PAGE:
How do teachers and students benefit from art testing?

What is Art Testers?

Art Testers, funded by the Finnish Cultural Foundation, the Swedish Cultural Foundation in Finland and the Ministry of Education, is a cultural education program that offers all Finnish 8th-graders and their teachers visits to esteemed cultural institutions – these include visits to theatre plays, concert performances, art exhibitions, etc. The program offers transportation free of charge, and the visits are accompanied with the pedagogic materials provided by the institutions, as well as an art reviewing assignment for the students.

The cultural foundations and the Ministry of Education commit an average expenditure of 40–100 EUR per student on an art visit. In total, the expenditure on the Art Testers program is 3–7 MEUR per school year – the total sum varies depending on whether one or two annual visits are organized, and whether the visits take place in the students’ nearby areas or over longer distances. But what exactly do students and teachers get from art testing? And how is the program connected to the national curriculum? Keep reading to find out.

Eero Järnefelt (1863-1937): Raatajat rahanalaiset / Kaski
Eero Järnefelt (1863-1937): Under the Yoke / Burning the Brushwood

What does a student GET from Art Testing?

  • An unforgettable art experience, possibly the first in their life
  • An experience that art and culture concerns them too (cultural inclusion)
  • Knowledge of art and culture, for instance on different art forms (cultural competence)
  • Knowledge of art-related occupations and education paths
  • A special kind of school day, and an awaited school trip
  • An outstanding chance to learn new things and to practice important emotional and interactional skills like empathy, self-expression and perspective taking

What does a teacher GET from Art Testing?

  • Ready-made tools for joining the art experience together with school work and the school curriculum
  • A pre-scheduled trip, with the transportation arranged by the Art Testers coordinators
  • A chance to get to know their students in a completely new light
  • New art experiences for oneself

How does art testing connect with the National Curriculum?

The cultural aims of basic education are to develop versatile cultural competences, appreciate cultural heritage, as well as support the students in building their own cultural identities and accumulating their cultural capital.

At the art visits, young people learn many skills that connect with all school subjects and transversal competences. These skills may include the following:

  • L1 Thinking and learning-to-learn
  • L2 Cultural competence, interaction and expression
  • L4 Multiliteracy

It is very important that young people learn to listen to both themselves and the others, to look at things through another person’s eyes, and to find creative and alternative solutions to problems. Conversations on one’s own emotions and personal opinions can be practiced with a teacher during any school class.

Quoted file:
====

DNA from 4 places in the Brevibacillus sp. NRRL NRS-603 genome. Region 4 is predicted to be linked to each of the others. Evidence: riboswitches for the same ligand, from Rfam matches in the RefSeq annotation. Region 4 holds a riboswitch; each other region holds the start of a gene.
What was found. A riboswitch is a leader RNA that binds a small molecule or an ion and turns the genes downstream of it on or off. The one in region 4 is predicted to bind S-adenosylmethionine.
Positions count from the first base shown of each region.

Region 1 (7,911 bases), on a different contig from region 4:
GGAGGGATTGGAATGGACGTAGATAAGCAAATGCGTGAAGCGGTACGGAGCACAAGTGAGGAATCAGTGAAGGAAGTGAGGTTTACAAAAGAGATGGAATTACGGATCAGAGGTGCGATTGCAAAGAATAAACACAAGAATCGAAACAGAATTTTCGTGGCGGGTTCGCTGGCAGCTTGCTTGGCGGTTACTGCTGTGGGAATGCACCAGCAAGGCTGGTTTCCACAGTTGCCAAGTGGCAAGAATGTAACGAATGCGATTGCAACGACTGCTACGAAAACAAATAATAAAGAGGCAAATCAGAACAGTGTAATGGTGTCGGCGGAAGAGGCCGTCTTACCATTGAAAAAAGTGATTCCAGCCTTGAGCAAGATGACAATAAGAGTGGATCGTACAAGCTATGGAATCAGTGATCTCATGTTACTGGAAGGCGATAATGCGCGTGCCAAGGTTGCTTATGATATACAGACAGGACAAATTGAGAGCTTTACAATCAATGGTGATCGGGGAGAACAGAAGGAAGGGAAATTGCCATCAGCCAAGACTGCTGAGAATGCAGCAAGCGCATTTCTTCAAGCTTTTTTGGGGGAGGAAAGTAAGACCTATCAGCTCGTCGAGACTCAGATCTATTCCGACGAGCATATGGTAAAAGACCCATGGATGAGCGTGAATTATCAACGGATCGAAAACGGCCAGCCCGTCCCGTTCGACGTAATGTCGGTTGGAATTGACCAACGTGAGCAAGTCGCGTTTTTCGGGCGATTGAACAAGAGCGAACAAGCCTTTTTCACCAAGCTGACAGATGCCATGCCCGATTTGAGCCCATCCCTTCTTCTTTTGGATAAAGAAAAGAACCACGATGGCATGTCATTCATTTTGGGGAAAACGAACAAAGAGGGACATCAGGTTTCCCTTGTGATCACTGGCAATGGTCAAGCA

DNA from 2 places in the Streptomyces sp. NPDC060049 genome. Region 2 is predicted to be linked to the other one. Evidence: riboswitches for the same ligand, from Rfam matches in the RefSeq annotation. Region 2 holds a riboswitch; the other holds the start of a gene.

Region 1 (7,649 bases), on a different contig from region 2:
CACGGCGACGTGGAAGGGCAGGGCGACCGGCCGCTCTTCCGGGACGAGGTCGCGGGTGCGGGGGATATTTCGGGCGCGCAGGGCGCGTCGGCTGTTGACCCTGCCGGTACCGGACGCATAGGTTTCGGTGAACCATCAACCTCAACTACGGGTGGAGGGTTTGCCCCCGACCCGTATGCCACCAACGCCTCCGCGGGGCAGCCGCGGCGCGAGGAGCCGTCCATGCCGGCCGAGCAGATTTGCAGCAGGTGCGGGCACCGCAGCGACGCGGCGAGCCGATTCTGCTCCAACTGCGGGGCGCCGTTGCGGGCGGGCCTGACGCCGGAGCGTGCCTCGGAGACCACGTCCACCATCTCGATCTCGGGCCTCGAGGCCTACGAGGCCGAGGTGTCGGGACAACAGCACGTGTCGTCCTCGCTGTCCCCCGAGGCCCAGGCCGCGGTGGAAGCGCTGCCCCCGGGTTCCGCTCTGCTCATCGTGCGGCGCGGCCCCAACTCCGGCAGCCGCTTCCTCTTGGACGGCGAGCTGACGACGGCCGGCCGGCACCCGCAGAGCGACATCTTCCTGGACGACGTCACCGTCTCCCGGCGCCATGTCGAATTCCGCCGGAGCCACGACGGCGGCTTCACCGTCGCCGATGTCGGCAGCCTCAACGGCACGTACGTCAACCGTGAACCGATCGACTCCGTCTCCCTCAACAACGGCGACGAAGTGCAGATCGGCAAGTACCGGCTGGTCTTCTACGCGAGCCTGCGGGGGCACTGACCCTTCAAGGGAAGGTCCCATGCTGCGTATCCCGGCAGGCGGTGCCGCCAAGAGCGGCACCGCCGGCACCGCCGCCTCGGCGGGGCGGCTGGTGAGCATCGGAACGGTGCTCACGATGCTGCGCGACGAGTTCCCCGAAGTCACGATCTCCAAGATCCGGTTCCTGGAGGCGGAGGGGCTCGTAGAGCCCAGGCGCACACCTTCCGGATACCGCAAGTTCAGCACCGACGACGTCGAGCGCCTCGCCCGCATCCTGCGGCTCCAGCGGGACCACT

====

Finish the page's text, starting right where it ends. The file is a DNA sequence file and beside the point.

Art can help support the development of ethical thinking in young people: art experiences will provoke the students to reflect on the concepts of right and wrong, virtues, and what constitutes a good life. In the pre- and post-visit conversations, you may discuss together any conflicting emotions that art may have caused and how to learn to control them.

Helene Schjerfbeck (1862-1946): Toipilas
Helene Schjerfbeck (1862-1946): The Convalescent

What are the school’s responsibilities?

  • To report the number of visiting students and adults
  • To tell the parents about the visit (we provide a message form for that)
  • To arrange a lunch for the trip (a takeaway snack or a lunch provided by the school)
  • To arrange the mandatory school transport for students, should the school day turn out to be longer than usual
  • In a staff meeting, decide who will be going to have the pre- and post-visit discussions with the students

Please look at the Teacher’s Guide (in Finnish) for information on the responsibilities above, as well as for tips on how to get the most out of your art visit.

Hugo Simberg (1873–1917): Haavoittunut enkeli
Hugo Simberg (1873–1917): The Wounded Angel

Turn your art visit into a memorable school trip!

For many students, train traveling, visiting a new town or eating at a hamburger place can be adventures equally as valuable as the art experience itself. If your school’s budget allows extending the trip for a few hours, it might enable you to turn the art visit into an exciting school trip.

If you travel from a longer distance – such as from Northern Finland to Helsinki – you may ask whether your budget allows you to overnight the trip. This would enable you to visit other attractions in Helsinki as well, like the Parliament House or the Central Library Oodi. For instance, a visit to the Parliament House is free of charge in normal conditions, by booking a guided tour in advance.

The Art Testers Coordinators will be happy to propose some other suitable attractions as well as give hints on affordable accommodation in your place of visit.